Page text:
Rather than go into an in-depth re-writing of this story, I'm suggesting the link to it. If you like magazines about home design, you might like this. Unfortunately, a subscription is required to read the entire story. That's how these things work, it seems. But, if you like the idea of living in harmony with nature, if you appreciate reading about an aspect of our American heritage in architecture and design, I suggest picking up a copy. This is a good read. But, it's the photographs that really tell the story. I've always liked stories with nice pictures.
The magazine article also includes information on his other projects, such as furniture and dinnerware. His designs included pitchers. I haven't had my eye on collectible pottery and such for many years. I thought I was down-sizing. I fear I was just making room for the new. Well, the old-new. I might be able to justify a small plate...
You've got some "Star-Spangled' nails in your coffin kid. That's what they've done for you son.
In the fall of 1972 I entered college at Bemidji State. It was not yet part of the university system, but just a small state college set amongst the trees which lined the shores of Lake Bemidji in northern Minnesota.
The Vietnam War was still raging, Watergate was just coming to light but had not yet entered our lexicon as a term for all manner of political mayhem. I was a young wife and mother who was harboring visions of becoming part of something bigger than what my then small world seemed to offer. In the late sixties I had very quietly fantasized about joining the Weather Underground. I didn't spend a lot of time considering the violent and sometimes lethal road it had taken. Nor did I understand the completely antithetical nature of such an organization. I was naively interested in railing against the system, protesting the powers that be, and in particular the war that had permeated our consciousness taking thousands upon thousands of young lives.
Three years previously I had grieved with my best friend as we heard over the school intercom, while in home economics class, that her sister's boyfriend, a former student at the school, had died in Vietnam. I knew Max only slightly, but that day we grieved for more than Max. We grieved for something lost, something indefinable and yet torturous in its implications.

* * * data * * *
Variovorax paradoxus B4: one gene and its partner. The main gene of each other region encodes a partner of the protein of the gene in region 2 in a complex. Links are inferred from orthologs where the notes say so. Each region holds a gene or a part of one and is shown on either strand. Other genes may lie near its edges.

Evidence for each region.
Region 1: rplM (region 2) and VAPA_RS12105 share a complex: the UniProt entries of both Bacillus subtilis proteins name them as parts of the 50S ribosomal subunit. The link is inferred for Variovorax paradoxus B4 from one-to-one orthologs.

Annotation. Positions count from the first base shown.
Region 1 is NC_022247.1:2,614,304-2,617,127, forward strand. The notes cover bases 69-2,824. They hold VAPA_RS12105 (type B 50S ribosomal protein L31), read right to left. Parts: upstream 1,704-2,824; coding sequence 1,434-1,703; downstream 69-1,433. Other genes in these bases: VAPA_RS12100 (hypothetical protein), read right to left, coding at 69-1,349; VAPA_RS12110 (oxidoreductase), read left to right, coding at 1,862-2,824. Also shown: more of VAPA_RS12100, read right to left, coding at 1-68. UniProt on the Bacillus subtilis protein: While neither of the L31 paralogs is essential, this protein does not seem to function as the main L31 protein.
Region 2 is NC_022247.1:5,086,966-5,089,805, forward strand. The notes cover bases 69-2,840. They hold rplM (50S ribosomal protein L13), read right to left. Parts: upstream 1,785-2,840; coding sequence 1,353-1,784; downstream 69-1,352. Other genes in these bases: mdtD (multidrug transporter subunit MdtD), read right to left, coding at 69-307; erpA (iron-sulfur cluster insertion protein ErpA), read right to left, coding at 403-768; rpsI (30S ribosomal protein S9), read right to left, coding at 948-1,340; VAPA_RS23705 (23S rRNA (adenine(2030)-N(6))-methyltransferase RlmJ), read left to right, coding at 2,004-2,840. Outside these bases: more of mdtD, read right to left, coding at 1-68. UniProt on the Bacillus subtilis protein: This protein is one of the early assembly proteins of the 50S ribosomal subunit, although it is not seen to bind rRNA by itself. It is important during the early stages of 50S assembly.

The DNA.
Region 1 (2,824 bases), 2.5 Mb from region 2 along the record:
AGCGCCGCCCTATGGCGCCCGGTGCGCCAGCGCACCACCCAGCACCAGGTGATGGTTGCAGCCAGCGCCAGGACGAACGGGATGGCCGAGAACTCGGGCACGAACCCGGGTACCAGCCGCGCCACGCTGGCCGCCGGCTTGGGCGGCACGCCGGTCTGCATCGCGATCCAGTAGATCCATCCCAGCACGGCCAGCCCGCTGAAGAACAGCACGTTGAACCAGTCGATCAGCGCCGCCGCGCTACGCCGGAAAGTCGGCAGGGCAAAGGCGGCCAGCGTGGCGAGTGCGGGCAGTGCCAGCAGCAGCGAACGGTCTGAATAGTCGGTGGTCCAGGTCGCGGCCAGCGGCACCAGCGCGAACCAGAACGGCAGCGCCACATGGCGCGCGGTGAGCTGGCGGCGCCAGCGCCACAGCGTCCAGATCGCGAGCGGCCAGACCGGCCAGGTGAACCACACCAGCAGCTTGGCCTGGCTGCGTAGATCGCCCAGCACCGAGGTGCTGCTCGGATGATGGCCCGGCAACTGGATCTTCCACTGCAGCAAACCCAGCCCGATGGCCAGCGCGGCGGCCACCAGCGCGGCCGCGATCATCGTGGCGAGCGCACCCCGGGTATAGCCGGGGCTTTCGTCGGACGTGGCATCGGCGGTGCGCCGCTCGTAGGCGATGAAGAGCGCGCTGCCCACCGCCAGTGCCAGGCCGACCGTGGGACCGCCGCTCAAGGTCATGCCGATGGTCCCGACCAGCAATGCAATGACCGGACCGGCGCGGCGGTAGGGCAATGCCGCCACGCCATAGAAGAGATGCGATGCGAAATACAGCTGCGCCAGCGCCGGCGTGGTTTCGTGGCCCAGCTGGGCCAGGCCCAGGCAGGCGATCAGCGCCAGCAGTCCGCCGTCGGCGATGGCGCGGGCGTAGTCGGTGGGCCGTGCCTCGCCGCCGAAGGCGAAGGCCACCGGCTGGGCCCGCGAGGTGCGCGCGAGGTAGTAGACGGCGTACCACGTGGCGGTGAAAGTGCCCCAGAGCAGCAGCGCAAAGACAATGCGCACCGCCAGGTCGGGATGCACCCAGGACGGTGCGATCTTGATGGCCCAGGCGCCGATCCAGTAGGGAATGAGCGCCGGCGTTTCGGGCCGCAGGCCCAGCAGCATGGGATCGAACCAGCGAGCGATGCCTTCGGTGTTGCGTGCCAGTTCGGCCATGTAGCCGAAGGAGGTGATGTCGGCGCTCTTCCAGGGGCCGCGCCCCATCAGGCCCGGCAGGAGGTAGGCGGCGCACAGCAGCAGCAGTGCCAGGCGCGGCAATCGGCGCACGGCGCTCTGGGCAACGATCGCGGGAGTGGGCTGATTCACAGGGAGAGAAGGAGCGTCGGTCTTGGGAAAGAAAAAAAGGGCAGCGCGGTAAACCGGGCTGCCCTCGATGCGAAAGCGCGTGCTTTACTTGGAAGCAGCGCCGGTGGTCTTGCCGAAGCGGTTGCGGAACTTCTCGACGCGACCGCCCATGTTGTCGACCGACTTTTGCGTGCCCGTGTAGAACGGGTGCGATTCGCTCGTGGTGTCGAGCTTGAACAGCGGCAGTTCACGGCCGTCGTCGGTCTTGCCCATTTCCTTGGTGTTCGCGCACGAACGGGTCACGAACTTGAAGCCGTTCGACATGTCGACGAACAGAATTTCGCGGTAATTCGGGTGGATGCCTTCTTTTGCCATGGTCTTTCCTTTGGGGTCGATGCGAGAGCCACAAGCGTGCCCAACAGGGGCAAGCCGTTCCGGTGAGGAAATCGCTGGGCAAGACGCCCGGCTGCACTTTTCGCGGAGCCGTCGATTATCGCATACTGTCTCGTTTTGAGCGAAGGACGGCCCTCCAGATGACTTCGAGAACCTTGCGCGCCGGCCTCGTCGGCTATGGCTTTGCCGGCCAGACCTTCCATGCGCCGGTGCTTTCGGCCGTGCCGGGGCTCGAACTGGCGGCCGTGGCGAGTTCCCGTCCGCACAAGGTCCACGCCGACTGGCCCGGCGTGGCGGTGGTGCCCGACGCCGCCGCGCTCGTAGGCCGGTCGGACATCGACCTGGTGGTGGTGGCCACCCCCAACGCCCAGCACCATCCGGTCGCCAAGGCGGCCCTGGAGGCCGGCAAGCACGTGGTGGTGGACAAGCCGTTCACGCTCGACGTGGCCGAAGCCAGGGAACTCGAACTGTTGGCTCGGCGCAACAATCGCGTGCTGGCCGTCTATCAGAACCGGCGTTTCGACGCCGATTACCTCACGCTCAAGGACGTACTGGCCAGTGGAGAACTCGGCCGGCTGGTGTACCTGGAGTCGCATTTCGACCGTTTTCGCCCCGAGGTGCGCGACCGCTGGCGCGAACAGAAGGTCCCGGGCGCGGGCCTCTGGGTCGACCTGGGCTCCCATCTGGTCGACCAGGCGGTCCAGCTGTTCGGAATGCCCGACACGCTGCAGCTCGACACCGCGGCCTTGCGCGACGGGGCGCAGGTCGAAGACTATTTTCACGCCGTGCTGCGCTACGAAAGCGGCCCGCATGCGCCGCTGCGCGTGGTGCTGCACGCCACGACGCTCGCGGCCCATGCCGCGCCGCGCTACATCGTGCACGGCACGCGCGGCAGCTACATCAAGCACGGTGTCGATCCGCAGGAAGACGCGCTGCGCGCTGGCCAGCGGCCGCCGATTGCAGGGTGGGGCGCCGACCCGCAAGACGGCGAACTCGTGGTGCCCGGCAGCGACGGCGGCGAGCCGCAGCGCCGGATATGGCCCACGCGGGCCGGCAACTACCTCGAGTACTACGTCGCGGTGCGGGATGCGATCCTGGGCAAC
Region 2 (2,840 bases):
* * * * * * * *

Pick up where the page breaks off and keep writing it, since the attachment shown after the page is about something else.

In the fall of '72, I looked like a cross between a hippie and a leftover beat poet from the fifties. One day I was in India cotton and sandals, the next it was a black turtleneck and bell-bottoms with cowboy boots. I was not in the throes of an identity crisis so much as I was just a young girl who was simply trying on all the possibilities that spoke to me. Inside, however, beat the heart of an anarchist. Two things kept me from acting on this. Family and Fear. I had already positioned myself as the black sheep in a family that didn't wander too far outside the mainstream. I was also afraid of the system which I so longed to change. It was quite simple. I didn't want to hurt anyone. And I loved my freedom.
My first week in college I had no intention of entering the fray of politics and protest. It was a quiet time, there on the shores of the lake, when I leaned over to the gal sitting next to me in an English class and inquired about the bracelet she was wearing. It was a nondescript silver band with writing on it. She explained that it was a POW-MIA bracelet. They honored soldiers who had become prisoners of war or were missing in action. I immediately wanted one. It wasn't a fashion statement, I just knew I had to have one and that something else had been set in motion. She gave me the phone number of a woman who was spearheading the local movement to sell these bracelets and bring this more and more to the attention of the public; a public that was growing weary of a war that was just starting to see the light at the end of a very dark tunnel.
I called the woman. She invited me over to her house. We sat and talked about the bracelets and how I could sell them on campus. It was not the form of protest I had in mind, but it was something I could do. I didn't know it at the time, but it spoke more directly to my truer self; the self that can quietly protest as a participant in life rather than live with ill-considered decisions. She gave me the information I needed to do this.